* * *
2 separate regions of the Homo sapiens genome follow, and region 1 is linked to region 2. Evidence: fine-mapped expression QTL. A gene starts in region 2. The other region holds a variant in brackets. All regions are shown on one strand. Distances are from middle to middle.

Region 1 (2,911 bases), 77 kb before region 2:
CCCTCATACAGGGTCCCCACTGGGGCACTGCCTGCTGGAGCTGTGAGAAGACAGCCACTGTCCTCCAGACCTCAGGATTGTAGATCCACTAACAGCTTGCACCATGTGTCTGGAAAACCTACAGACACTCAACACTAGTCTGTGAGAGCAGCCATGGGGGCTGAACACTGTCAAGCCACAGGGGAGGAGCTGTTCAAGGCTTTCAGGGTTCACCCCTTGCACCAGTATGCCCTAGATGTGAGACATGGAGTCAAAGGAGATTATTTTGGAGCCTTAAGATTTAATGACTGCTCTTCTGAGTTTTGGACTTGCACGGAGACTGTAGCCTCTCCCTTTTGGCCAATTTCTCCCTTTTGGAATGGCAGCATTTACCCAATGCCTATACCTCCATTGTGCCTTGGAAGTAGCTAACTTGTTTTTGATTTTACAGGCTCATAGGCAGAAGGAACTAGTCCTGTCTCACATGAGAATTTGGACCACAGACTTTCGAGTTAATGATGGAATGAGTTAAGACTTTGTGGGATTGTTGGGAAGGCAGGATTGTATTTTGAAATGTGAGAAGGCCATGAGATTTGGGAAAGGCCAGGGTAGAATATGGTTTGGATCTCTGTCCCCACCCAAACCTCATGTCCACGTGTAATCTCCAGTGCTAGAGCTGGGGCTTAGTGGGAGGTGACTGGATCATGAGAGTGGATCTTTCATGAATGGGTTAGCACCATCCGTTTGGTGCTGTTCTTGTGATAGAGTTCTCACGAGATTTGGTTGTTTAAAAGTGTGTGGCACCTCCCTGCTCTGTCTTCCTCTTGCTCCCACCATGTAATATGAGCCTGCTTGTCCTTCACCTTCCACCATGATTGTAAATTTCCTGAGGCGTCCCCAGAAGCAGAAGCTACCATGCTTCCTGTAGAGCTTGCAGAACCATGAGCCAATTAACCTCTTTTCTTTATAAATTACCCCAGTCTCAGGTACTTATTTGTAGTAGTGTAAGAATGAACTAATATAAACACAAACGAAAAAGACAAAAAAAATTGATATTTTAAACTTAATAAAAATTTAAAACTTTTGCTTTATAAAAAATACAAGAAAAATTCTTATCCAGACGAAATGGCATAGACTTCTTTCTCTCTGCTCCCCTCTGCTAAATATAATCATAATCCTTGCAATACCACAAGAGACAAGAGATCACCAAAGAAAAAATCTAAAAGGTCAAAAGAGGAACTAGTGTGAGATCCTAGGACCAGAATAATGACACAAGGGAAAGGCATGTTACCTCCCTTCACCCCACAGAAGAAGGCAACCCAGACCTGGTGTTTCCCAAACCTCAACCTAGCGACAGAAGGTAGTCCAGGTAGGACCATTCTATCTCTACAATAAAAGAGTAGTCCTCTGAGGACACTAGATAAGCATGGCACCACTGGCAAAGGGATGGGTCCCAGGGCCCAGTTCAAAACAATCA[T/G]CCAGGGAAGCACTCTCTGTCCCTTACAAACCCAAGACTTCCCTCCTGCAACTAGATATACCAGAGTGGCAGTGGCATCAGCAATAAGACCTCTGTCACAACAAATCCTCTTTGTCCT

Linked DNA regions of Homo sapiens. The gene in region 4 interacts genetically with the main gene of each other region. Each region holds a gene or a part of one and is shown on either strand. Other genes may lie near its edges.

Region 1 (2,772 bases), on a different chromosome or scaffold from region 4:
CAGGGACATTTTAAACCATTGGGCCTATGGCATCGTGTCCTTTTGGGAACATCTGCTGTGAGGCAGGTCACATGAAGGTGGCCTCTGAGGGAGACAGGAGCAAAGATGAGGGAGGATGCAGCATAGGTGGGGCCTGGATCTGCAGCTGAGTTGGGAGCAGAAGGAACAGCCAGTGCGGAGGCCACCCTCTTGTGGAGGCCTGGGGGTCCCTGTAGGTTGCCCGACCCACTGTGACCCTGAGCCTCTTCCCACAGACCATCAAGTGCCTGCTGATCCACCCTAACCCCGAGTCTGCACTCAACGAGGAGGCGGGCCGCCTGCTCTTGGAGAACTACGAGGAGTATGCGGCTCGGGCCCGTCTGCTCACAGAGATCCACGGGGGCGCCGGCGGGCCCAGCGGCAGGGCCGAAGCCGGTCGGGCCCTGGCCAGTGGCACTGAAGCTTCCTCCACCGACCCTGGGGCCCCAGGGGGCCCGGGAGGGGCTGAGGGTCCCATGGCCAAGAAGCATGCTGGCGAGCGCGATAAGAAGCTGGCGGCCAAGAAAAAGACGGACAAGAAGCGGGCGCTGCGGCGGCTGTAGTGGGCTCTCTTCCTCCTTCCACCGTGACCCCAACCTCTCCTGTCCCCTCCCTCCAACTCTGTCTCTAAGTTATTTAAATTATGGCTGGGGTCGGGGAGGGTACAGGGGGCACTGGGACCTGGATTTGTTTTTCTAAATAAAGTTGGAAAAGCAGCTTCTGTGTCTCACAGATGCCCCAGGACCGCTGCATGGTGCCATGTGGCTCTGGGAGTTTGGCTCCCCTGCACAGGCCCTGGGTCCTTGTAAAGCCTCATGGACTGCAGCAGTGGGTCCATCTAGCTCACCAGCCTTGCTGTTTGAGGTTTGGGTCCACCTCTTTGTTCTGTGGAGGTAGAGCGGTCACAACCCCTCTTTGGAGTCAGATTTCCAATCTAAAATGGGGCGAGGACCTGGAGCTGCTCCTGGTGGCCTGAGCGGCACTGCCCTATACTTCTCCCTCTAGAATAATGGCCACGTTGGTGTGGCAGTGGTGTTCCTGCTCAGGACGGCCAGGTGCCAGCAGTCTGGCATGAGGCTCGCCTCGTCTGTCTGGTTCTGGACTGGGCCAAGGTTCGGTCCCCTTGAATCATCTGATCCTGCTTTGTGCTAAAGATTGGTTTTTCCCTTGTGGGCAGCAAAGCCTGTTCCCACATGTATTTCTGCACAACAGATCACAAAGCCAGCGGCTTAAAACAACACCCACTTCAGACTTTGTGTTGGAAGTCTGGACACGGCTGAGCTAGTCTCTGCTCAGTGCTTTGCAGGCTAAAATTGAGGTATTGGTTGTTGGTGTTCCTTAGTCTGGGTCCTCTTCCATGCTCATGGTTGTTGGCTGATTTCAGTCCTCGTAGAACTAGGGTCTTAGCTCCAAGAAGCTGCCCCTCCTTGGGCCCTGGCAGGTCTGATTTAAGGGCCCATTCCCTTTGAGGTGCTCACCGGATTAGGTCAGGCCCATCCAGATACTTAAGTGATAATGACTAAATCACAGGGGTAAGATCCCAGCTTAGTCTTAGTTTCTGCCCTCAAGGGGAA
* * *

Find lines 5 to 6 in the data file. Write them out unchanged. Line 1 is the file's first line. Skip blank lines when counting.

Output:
Region 1 (2,772 bases), on a different chromosome or scaffold from region 4:
CAGGGACATTTTAAACCATTGGGCCTATGGCATCGTGTCCTTTTGGGAACATCTGCTGTGAGGCAGGTCACATGAAGGTGGCCTCTGAGGGAGACAGGAGCAAAGATGAGGGAGGATGCAGCATAGGTGGGGCCTGGATCTGCAGCTGAGTTGGGAGCAGAAGGAACAGCCAGTGCGGAGGCCACCCTCTTGTGGAGGCCTGGGGGTCCCTGTAGGTTGCCCGACCCACTGTGACCCTGAGCCTCTTCCCACAGACCATCAAGTGCCTGCTGATCCACCCTAACCCCGAGTCTGCACTCAACGAGGAGGCGGGCCGCCTGCTCTTGGAGAACTACGAGGAGTATGCGGCTCGGGCCCGTCTGCTCACAGAGATCCACGGGGGCGCCGGCGGGCCCAGCGGCAGGGCCGAAGCCGGTCGGGCCCTGGCCAGTGGCACTGAAGCTTCCTCCACCGACCCTGGGGCCCCAGGGGGCCCGGGAGGGGCTGAGGGTCCCATGGCCAAGAAGCATGCTGGCGAGCGCGATAAGAAGCTGGCGGCCAAGAAAAAGACGGACAAGAAGCGGGCGCTGCGGCGGCTGTAGTGGGCTCTCTTCCTCCTTCCACCGTGACCCCAACCTCTCCTGTCCCCTCCCTCCAACTCTGTCTCTAAGTTATTTAAATTATGGCTGGGGTCGGGGAGGGTACAGGGGGCACTGGGACCTGGATTTGTTTTTCTAAATAAAGTTGGAAAAGCAGCTTCTGTGTCTCACAGATGCCCCAGGACCGCTGCATGGTGCCATGTGGCTCTGGGAGTTTGGCTCCCCTGCACAGGCCCTGGGTCCTTGTAAAGCCTCATGGACTGCAGCAGTGGGTCCATCTAGCTCACCAGCCTTGCTGTTTGAGGTTTGGGTCCACCTCTTTGTTCTGTGGAGGTAGAGCGGTCACAACCCCTCTTTGGAGTCAGATTTCCAATCTAAAATGGGGCGAGGACCTGGAGCTGCTCCTGGTGGCCTGAGCGGCACTGCCCTATACTTCTCCCTCTAGAATAATGGCCACGTTGGTGTGGCAGTGGTGTTCCTGCTCAGGACGGCCAGGTGCCAGCAGTCTGGCATGAGGCTCGCCTCGTCTGTCTGGTTCTGGACTGGGCCAAGGTTCGGTCCCCTTGAATCATCTGATCCTGCTTTGTGCTAAAGATTGGTTTTTCCCTTGTGGGCAGCAAAGCCTGTTCCCACATGTATTTCTGCACAACAGATCACAAAGCCAGCGGCTTAAAACAACACCCACTTCAGACTTTGTGTTGGAAGTCTGGACACGGCTGAGCTAGTCTCTGCTCAGTGCTTTGCAGGCTAAAATTGAGGTATTGGTTGTTGGTGTTCCTTAGTCTGGGTCCTCTTCCATGCTCATGGTTGTTGGCTGATTTCAGTCCTCGTAGAACTAGGGTCTTAGCTCCAAGAAGCTGCCCCTCCTTGGGCCCTGGCAGGTCTGATTTAAGGGCCCATTCCCTTTGAGGTGCTCACCGGATTAGGTCAGGCCCATCCAGATACTTAAGTGATAATGACTAAATCACAGGGGTAAGATCCCAGCTTAGTCTTAGTTTCTGCCCTCAAGGGGAA